The antireflection coating or highly reflective coating may for example be embodied in layered fashion and comprise one or a plurality of layers, if appropriate of different materials.

Said layers are preferably arranged according to the desired highly reflective or antireflective properties with regard to their, if appropriate different, refractive indices and/or thicknesses (e.g. in the form of one or a plurality of λ/4 layers). By way of example, at least one of the further layers contains an essentially dielectric material. In particular, the contact layer may be embodied as a layer of the optical coating.

Particularly preferably, the optical coating directly adjoins the contact layer.

In a further preferred configuration of the invention, in the resonator a selection element is provided or the contact layer is embodied as a selection element. The selection element is preferably formed for wavelength selection and/or for polarization selection of the radiation in the resonator. Specific wavelengths and/or polarizations of the radiation in the resonator may be preferred over other wavelengths and/or polarizations by means of suitable formation of the selection element. By this means it is possible, if appropriate, to influence the wavelength and/or the polarization state of the radiation emitted by the semiconductor laser component.

In particular, the polarization of radiation in the resonator may be stabilized in this way so as to make it more difficult for the polarization of the radiation to deviate from the polarization predetermined by the selection element, for instance linear polarization (e.g. s-polarized or p-polarized).

In accordance with an advantageous development of the invention, the selection element comprises a grating structure. The selection properties of the selection element can be set by means of the grating parameters such as the arrangement and spacings of grating lines with correspondingly resulting diffraction or reflection of radiation at the grating structure.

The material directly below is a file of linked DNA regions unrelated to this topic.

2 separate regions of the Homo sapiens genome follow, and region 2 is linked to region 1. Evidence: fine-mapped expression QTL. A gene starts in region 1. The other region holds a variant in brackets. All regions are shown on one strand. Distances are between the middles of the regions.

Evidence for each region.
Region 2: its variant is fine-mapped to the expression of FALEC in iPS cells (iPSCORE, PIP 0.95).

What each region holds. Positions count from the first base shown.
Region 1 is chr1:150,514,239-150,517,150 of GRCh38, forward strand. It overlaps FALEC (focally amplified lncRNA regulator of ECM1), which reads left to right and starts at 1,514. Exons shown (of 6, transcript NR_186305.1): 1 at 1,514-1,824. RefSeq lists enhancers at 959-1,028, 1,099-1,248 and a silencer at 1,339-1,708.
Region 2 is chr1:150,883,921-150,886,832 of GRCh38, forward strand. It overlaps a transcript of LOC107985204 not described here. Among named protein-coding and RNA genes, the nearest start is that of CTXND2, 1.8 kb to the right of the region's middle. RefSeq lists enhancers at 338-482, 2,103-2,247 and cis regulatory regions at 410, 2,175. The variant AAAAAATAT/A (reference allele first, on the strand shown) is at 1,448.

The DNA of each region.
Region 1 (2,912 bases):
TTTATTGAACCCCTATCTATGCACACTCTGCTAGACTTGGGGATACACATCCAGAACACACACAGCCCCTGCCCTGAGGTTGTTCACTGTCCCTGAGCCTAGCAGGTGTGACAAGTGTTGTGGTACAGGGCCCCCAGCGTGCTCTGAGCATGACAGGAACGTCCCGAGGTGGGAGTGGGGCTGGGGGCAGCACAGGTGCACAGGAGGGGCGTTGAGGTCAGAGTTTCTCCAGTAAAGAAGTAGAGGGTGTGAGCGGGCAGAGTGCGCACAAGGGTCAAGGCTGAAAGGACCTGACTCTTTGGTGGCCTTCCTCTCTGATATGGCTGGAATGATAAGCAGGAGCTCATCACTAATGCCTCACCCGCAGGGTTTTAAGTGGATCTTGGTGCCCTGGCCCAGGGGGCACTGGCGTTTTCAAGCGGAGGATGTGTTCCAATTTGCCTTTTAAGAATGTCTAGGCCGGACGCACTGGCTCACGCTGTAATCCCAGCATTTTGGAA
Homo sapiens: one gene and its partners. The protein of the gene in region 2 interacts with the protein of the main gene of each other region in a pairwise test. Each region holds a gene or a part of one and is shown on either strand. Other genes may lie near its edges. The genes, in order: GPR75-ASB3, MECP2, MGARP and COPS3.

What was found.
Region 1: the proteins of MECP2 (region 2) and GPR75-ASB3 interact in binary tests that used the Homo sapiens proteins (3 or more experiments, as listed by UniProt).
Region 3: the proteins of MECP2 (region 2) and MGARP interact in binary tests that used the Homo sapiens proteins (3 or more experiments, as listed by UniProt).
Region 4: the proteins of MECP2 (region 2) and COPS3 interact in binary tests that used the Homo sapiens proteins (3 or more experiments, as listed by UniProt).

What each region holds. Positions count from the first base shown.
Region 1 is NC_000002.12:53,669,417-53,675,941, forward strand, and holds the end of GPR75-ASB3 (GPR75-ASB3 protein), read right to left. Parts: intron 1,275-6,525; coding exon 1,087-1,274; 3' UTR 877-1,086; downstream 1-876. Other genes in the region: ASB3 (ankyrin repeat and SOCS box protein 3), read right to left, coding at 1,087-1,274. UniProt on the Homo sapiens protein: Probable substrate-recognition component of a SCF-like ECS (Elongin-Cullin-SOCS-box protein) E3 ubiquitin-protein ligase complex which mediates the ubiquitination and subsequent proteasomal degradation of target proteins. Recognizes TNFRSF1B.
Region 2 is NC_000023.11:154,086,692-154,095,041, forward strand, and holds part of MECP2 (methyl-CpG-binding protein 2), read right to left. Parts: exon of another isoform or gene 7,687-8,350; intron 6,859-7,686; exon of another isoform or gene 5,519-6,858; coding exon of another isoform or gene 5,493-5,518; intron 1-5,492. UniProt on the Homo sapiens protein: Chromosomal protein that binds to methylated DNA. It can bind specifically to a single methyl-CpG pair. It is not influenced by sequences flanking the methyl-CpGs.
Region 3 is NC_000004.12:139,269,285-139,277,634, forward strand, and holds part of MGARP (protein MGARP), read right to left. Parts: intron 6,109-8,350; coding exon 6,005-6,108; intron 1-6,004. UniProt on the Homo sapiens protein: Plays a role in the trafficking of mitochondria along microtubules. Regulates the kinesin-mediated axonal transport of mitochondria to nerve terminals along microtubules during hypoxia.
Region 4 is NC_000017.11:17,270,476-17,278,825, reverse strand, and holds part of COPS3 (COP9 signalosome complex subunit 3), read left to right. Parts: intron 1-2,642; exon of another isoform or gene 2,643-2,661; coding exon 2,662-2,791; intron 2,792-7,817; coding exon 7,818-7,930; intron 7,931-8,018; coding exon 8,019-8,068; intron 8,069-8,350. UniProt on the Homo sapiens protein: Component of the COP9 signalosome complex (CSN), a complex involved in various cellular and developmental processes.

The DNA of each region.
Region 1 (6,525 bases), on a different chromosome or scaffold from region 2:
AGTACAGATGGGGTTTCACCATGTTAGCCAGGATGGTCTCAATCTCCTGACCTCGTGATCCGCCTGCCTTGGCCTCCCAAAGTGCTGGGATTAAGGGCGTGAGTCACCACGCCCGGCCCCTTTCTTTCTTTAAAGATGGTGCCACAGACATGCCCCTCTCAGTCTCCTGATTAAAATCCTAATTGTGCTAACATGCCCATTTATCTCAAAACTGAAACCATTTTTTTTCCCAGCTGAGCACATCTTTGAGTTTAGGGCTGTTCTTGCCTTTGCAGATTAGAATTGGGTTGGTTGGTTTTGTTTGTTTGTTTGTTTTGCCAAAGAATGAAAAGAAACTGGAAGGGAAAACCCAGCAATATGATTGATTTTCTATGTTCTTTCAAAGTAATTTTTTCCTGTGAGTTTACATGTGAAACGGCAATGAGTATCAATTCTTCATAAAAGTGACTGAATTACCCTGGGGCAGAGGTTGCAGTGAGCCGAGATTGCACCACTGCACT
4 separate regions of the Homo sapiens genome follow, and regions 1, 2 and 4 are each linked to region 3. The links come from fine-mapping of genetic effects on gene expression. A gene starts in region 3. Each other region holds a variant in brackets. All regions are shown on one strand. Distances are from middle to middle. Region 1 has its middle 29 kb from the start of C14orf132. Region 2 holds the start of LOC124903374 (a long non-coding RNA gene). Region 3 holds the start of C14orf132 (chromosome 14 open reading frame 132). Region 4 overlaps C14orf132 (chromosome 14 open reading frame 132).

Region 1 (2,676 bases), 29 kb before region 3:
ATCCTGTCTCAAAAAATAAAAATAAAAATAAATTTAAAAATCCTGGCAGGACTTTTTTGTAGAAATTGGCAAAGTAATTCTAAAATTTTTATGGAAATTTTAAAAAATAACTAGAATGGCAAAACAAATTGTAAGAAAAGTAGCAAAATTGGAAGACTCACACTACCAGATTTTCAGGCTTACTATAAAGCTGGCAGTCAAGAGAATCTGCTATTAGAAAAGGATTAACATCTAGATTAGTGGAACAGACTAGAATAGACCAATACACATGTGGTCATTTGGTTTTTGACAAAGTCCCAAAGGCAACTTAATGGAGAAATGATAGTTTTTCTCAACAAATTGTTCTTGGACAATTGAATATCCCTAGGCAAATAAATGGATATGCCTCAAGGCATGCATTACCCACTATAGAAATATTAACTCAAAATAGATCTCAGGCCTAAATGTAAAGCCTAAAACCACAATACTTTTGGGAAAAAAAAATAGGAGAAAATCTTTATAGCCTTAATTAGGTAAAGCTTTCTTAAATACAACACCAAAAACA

In accordance with a further preferred configuration of the invention, the semiconductor body is arranged on a carrier, which preferably mechanically stabilizes the semiconductor body.

The carrier preferably emerges from a carrier layer on which a semiconductor layer system, which is preferably provided for the formation of a plurality of semiconductor bodies and comprises a corresponding sequence of semiconductor layers, is arranged in the wafer assembly.

A plurality of semiconductor bodies which are arranged on the common carrier layer can be patterned from the semiconductor layer system, for example by means of photolithographic methods in combination with etching processes. The carrier may emerge from the carrier layer for example during the singulation of this structure into semiconductor chips (at least one semiconductor body arranged on the carrier).

The carrier layer may comprise or be formed from, in particular, a growth substrate of the semiconductor layer system on which the semiconductor layer system is grown, preferably epitaxially.

However, the carrier layer may also be different from the growth substrate of the semiconductor layer system.

By way of example, such a carrier may contain a semiconductor material which is different from the growth substrate or a metal and/or be formed as a heat sink.